Next I go to the neighbourhood of Mylapore to meet another Kollywood veteran, ‘Film News’ Anandan, a journalist who has kept a record of every film made in Tamil Nadu for over half a century. As he talks about Saroja Devi and M.R. Radha, Anandan finds me distracted. When I tell him that Ashokamitran’s attitude has left me wondering if my life-long interest in classic Tamil movies has been a misplaced one, Anandan sighs. “At Gemini studios, in the old days, there was a room at the back where they let Ashokamitran sit all day and do whatever he wanted. S.S. Vasan knew that the boy was talented, and did his best to keep him happy.” He pauses. “But it was not easy keeping Ashokamitran happy.”
Chennai, thought of as a conservative city, is a bold one in matters of literature. From the time of Subramanya Bharati, India’s oldest living language has produced a string of stylish poets and novelists. Some, like Ashokamitran, are quirky and innovative in a way that only a handful of our English-language writers, such as Raja Rao and Vilas Sarang, have been. Sundara Ramaswamy, another Tamil modernist highly regarded by critics, will be introduced this year to a national audience through translations of his major works. Walking about in the botanical garden in the suburb of Guindy, I reflect on all the time I’ve spent reading French and Latin American novelists—never imagining I might find my Cortazars right here in the city of my birth. On my way to the swamp deer, whose size frightened me in my childhood, I see something new: in a dim, thatched enclosure, a giant bird with a glowing blue face looks out at me. I go round and round the cassowary, staring at this gorgeous, alien creature, wondering how it can seem so completely at home in Chennai. And again I think of J. Thyagarajan, known to the world as Ashokamitran.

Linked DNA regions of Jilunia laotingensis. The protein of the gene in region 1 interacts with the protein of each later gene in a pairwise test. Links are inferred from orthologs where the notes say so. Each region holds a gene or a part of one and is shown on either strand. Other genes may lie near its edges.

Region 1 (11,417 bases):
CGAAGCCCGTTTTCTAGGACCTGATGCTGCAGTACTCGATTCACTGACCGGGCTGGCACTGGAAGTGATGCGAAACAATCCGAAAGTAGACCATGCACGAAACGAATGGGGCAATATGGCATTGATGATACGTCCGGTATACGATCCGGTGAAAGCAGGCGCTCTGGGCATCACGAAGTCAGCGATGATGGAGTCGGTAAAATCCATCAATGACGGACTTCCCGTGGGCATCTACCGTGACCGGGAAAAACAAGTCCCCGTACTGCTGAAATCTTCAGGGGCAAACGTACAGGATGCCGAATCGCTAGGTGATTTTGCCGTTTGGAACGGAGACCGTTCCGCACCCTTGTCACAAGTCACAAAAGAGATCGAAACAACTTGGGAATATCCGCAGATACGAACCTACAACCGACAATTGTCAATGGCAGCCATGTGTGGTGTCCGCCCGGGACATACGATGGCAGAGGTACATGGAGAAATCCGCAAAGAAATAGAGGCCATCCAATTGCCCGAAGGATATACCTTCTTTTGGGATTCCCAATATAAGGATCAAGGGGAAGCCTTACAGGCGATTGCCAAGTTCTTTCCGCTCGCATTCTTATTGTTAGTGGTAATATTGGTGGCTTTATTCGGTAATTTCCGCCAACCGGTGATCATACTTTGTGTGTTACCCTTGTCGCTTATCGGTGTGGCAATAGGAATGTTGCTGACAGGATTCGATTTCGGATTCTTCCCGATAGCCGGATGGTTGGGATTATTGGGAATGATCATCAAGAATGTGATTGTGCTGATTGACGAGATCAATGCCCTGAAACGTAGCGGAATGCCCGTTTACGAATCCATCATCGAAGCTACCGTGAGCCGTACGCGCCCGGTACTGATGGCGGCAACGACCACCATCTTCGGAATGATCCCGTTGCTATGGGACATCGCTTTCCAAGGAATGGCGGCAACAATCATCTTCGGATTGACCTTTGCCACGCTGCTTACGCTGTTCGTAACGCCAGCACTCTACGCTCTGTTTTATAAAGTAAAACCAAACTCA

(Adiga is the Booker Prize-winning author of The White Tiger)